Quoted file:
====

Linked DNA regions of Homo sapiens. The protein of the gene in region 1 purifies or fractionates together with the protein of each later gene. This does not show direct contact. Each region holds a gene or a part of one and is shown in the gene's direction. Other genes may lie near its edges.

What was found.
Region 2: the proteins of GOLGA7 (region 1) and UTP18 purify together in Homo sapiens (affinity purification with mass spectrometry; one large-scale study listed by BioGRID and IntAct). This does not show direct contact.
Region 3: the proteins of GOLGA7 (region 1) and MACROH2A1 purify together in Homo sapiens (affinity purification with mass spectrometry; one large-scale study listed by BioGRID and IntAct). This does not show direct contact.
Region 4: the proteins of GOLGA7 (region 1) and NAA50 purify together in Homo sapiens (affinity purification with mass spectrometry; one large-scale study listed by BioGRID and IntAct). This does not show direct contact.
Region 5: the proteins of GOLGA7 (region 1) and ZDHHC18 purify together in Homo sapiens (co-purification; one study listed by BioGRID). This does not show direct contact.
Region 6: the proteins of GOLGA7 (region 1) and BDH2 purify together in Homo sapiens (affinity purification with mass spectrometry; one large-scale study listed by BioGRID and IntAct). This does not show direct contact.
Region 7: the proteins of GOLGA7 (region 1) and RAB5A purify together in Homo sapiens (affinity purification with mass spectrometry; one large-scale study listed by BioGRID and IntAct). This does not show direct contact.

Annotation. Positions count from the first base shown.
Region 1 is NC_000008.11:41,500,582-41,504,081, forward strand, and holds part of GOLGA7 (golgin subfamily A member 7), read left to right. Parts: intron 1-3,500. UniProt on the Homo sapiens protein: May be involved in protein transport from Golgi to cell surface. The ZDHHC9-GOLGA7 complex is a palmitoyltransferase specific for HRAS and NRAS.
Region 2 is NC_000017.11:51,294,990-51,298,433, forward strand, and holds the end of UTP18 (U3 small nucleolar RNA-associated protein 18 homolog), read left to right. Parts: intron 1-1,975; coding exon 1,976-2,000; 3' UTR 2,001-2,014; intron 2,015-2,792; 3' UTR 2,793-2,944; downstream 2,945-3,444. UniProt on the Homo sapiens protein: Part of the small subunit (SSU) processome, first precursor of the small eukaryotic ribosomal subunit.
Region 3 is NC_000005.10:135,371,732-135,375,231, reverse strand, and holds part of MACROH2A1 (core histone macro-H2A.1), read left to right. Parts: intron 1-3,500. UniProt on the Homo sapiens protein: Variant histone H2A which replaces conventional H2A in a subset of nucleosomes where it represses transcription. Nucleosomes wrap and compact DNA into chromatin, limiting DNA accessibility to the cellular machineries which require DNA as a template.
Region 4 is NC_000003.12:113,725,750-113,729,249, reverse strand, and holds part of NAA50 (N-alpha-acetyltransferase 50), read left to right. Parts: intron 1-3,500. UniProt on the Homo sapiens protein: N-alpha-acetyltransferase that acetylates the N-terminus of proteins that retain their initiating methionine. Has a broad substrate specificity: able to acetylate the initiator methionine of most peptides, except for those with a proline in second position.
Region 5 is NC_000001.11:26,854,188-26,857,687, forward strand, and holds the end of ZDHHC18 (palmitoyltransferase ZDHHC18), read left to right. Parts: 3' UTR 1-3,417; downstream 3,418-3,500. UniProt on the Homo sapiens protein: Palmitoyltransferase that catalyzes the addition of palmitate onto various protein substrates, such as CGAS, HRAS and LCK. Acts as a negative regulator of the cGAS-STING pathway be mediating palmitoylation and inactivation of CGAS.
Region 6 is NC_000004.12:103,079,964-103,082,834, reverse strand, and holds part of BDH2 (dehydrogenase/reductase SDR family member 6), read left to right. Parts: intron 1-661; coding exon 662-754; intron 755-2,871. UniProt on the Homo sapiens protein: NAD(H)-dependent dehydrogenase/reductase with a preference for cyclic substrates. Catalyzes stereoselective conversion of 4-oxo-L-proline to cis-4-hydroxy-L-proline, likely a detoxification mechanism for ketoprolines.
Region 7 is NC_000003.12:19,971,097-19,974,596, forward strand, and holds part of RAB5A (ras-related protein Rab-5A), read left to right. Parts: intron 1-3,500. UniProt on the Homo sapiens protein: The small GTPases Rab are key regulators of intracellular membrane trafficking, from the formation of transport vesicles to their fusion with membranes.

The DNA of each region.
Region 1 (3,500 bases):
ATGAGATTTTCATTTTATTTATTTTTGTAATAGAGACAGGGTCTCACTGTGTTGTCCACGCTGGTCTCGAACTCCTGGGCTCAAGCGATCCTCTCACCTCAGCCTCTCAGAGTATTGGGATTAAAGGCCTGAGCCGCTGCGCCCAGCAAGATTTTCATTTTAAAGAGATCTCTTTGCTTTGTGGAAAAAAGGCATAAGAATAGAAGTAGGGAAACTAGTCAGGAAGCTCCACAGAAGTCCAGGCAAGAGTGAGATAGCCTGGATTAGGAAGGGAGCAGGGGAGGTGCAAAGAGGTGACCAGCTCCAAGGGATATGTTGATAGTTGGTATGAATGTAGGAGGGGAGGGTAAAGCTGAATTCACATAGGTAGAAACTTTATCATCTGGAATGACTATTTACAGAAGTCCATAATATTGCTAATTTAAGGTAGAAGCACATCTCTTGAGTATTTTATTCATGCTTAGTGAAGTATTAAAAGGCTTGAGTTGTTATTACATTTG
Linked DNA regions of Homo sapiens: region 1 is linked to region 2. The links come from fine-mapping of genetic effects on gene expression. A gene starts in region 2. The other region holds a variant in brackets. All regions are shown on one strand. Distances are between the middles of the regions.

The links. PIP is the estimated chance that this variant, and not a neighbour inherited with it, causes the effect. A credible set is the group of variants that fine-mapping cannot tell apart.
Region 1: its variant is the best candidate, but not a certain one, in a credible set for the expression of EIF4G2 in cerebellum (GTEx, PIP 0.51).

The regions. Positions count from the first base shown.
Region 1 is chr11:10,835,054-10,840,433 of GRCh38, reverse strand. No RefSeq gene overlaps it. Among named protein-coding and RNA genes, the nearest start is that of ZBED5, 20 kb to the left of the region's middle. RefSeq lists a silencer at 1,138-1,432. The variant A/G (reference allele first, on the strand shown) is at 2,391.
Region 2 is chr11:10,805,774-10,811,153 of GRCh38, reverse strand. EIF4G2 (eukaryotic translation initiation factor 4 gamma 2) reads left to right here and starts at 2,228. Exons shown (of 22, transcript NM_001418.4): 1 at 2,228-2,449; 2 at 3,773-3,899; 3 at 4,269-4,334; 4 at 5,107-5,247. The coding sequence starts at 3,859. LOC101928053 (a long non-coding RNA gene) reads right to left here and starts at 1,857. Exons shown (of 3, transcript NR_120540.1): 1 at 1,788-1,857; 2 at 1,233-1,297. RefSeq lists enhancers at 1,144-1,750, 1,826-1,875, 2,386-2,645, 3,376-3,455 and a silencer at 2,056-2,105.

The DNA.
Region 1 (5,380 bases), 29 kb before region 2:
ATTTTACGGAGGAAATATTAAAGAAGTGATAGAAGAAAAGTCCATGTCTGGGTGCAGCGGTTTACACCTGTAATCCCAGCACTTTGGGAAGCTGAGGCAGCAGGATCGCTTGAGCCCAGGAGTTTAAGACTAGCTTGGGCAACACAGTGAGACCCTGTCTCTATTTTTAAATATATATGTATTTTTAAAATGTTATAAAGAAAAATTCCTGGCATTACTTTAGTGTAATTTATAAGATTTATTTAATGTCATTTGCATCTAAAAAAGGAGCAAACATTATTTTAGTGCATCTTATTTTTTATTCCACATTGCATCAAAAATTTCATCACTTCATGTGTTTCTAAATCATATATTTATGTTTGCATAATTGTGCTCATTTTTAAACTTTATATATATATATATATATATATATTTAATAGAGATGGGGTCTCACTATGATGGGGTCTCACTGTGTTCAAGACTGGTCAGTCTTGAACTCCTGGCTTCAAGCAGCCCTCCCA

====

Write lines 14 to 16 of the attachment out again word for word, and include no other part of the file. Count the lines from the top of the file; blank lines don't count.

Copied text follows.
Region 5 is NC_000001.11:26,854,188-26,857,687, forward strand, and holds the end of ZDHHC18 (palmitoyltransferase ZDHHC18), read left to right. Parts: 3' UTR 1-3,417; downstream 3,418-3,500. UniProt on the Homo sapiens protein: Palmitoyltransferase that catalyzes the addition of palmitate onto various protein substrates, such as CGAS, HRAS and LCK. Acts as a negative regulator of the cGAS-STING pathway be mediating palmitoylation and inactivation of CGAS.
Region 6 is NC_000004.12:103,079,964-103,082,834, reverse strand, and holds part of BDH2 (dehydrogenase/reductase SDR family member 6), read left to right. Parts: intron 1-661; coding exon 662-754; intron 755-2,871. UniProt on the Homo sapiens protein: NAD(H)-dependent dehydrogenase/reductase with a preference for cyclic substrates. Catalyzes stereoselective conversion of 4-oxo-L-proline to cis-4-hydroxy-L-proline, likely a detoxification mechanism for ketoprolines.
Region 7 is NC_000003.12:19,971,097-19,974,596, forward strand, and holds part of RAB5A (ras-related protein Rab-5A), read left to right. Parts: intron 1-3,500. UniProt on the Homo sapiens protein: The small GTPases Rab are key regulators of intracellular membrane trafficking, from the formation of transport vesicles to their fusion with membranes.